I am doing the exception handling in a java program. I don't want to copy, transfer or delete a file if it is open. The trouble is: I can't find in the java API's any method that would check if a file is open. Can anyone help ?
You might want to do a search - I remember that there was a similar discussion recently...
The soul is dyed the color of its thoughts. Think only on those things that are in line with your principles and can bear the light of day. The content of your character is your choice. Day by day, what you do is who you become. Your integrity is your destiny - it is the light that guides your way. - Heraclitus
Are you concerned that the file might be held open by some other code runing in the same JVM, or by some other process outside the JVM? If it's the latter, you may be able to decect this using the tryLock() method in java.nio.FileChannel. If this returns null, that means another process has a lock on the file for some reason. If you're more interested in detecting if the file is held open by this JVM, I'm not sure if this will work. But the API seems to imply an exception will be thrown if the lock is already held elsewhere. So I suppose you could catch it.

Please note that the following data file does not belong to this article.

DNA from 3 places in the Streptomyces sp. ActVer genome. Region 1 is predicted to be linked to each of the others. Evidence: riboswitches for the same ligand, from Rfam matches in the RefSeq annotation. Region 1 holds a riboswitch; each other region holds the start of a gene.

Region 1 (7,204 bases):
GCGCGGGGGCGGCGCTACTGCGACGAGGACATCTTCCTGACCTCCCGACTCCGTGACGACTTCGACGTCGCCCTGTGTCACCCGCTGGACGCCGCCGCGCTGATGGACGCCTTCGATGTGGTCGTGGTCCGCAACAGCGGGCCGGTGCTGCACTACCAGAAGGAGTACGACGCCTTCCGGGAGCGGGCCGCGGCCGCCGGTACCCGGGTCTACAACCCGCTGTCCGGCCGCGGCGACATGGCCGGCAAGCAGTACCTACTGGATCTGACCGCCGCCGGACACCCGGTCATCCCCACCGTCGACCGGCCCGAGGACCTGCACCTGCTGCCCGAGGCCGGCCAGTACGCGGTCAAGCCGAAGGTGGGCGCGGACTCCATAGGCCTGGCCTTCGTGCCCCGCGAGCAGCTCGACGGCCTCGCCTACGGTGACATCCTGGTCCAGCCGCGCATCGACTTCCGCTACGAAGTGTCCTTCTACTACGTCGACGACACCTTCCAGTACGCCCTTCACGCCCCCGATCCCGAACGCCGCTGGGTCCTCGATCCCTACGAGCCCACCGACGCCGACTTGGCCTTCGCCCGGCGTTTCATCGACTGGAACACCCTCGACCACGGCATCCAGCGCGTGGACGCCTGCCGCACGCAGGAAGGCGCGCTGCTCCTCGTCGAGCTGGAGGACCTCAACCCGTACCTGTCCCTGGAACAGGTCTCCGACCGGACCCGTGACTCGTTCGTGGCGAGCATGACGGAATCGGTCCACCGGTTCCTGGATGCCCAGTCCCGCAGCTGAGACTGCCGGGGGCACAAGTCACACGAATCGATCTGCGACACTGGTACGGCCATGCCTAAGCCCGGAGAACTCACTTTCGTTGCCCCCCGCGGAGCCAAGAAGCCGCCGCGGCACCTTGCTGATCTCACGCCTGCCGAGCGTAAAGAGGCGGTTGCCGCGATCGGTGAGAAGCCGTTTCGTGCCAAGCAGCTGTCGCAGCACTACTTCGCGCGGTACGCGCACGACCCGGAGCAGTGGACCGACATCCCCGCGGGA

Otherwise, I don't know of an API that detects this for you. I would recommend that for code in the same JVM, you should probably try to make sure that anytime you open a file (create a FileOutputStream or whatever), you close() the file inside a finally block. In that case, you'll be sure the file got closed, period, and you won't need to query another method to find out if it's open. There may be some cases where this is not possible to guarantee, but I think they're rare.
1) It's platform-specific. It won't work on Linux, as we're allowed to delete and rename files that other applications are using.
2) It's not atomic. Even if that tells you the file is "not open", so what? By the time your Java app goes to access it, another app might have opened it. So you have to be able to deal with the case of trying (and failing) to access an already opened file anyway. It's like testing if a server is up before trying to connect to it--mostly pointless.